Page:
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Cheney defends use of 'f-word'

Vice President Cheney on Friday vigorously defended his vulgarity directed at a prominent Democratic senator earlier this week in the Senate chamber.
Vice President Cheney.
Vice President Cheney.Matthew Cavanaugh / Getty Images file
/ Source: a href="" linktype="External" resizable="true" status="true" scrollbars="true">The Washington Post</a

Vice President Cheney on Friday vigorously defended his vulgarity directed at a prominent Democratic senator earlier this week in the Senate chamber.

Cheney said he "probably" used an obscenity in an argument Tuesday on the Senate floor with Patrick J. Leahy (D-Vt.) and added that he had no regrets. "I expressed myself rather forcefully, felt better after I had done it," Cheney told Neil Cavuto of Fox News. The vice president said those who heard the putdown agreed with him. "I think that a lot of my colleagues felt that what I had said badly needed to be said, that it was long overdue."

The forceful defense by Cheney came as much of Washington was discussing his outburst on the Senate floor in which a chance encounter with Leahy during a photo session in the usually decorous Senate chamber ended in colorful profanity. The obscenity was published in yesterday's editions of The Washington Post.

President Bush had made his vow to "change the tone in Washington" a central part of his 2000 campaign, calling bipartisan cooperation "the challenge of our moment."

"Our nation must rise above a house divided," he said in his victory speech in December 2000. "I know America wants reconciliation and unity. I know Americans want progress. And we will seize this moment and deliver."

No mood for pleasantries
Cheney said yesterday he was in no mood to exchange pleasantries with Leahy because Leahy had "challenged my integrity" by making charges of cronyism between Cheney and his former firm, Halliburton Co. Leahy on Monday had a conference call to kick off the Democratic National Committee's "Halliburton Week" focusing on Cheney, the company, "and the millions of dollars they've cost taxpayers," the party said.

"I didn't like the fact that after he had done so, then he wanted to act like, you know, everything's peaches and cream," Cheney said. "And I informed him of my view of his conduct in no uncertain terms. And as I say, I felt better afterwards."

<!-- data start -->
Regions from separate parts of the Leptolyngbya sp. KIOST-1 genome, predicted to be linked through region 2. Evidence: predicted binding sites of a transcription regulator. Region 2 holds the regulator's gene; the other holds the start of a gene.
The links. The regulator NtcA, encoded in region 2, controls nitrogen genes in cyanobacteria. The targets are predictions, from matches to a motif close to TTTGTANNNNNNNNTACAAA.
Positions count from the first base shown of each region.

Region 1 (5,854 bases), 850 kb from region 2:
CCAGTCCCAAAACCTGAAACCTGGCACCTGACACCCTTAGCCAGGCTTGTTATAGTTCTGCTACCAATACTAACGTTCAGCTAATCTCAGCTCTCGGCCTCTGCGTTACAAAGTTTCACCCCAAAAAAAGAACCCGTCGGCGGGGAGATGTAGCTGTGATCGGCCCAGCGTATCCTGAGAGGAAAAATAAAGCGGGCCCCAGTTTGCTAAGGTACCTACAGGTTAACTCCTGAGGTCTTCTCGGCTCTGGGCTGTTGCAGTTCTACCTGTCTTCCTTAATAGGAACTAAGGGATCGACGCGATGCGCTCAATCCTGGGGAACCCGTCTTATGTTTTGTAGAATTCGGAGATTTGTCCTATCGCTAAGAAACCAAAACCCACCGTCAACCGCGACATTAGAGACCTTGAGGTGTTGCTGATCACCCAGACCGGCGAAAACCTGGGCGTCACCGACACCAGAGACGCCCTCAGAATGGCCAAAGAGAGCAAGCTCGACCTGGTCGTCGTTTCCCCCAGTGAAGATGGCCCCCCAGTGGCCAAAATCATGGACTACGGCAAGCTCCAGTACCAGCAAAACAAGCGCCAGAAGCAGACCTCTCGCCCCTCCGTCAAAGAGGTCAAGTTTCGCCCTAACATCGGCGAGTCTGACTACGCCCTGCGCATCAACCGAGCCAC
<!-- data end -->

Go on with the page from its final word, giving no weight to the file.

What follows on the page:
Leahy, crossing the aisle to the Republican side of the chamber Tuesday, tried to make small talk with Cheney. Cheney yesterday referred to the incident as "a little floor debate in the United States Senate," although the Senate was not in session at the time. According to Leahy's staff, the Vermont senator answered Cheney's complaint about Halliburton with Democrats' complaints that the White House sanctioned a smear of Catholic Democratic senators over their objections to Bush's judicial nominees.

"Ordinarily I don't express myself in strong terms, but I thought it was appropriate here," Cheney said on Fox.

David Carle, Leahy's spokesman, said: "It appears the vice president's previous calls for civility are now inoperative."

Seeking common ground
As news spread on Thursday of the Cheney-Leahy exchange, Senate Minority Leader Thomas A. Daschle (D-S.D.) appealed to colleagues of both parties to rise above "partisan retaliation" and find a "common ground" for lawmaking.

Speaking first with reporters and then addressing the full Senate, Daschle acknowledged that earlier efforts by Democrats and Republicans to restore the Senate's once-cherished comity have yielded meager results. "But we have to try . . . to build a better relationship" between the political parties, regardless of which controls the Senate after the November elections, he said.

Daschle denied that he made his own civility proposals to boost Democratic campaigns, including his own hard-fought bid for reelection in South Dakota this fall. But his pitch for more bipartisanship -- coupled with a similar appeal Wednesday by House Minority Leader Nancy Pelosi (D-Calif.) -- underscored the perceived significance of voters' impatience with the partisan squabbling in Washington.

Daschle outlined what he called "fundamental commitments" that would undergird his efforts: to "deal in good faith with the executive branch"; to exert the "historical role of the Senate" on budget, oversight and nomination matters; to respect minority party rights, and to "end the cycle of partisan retaliation."

Among his proposals was full participation by both parties on House-Senate conference committees.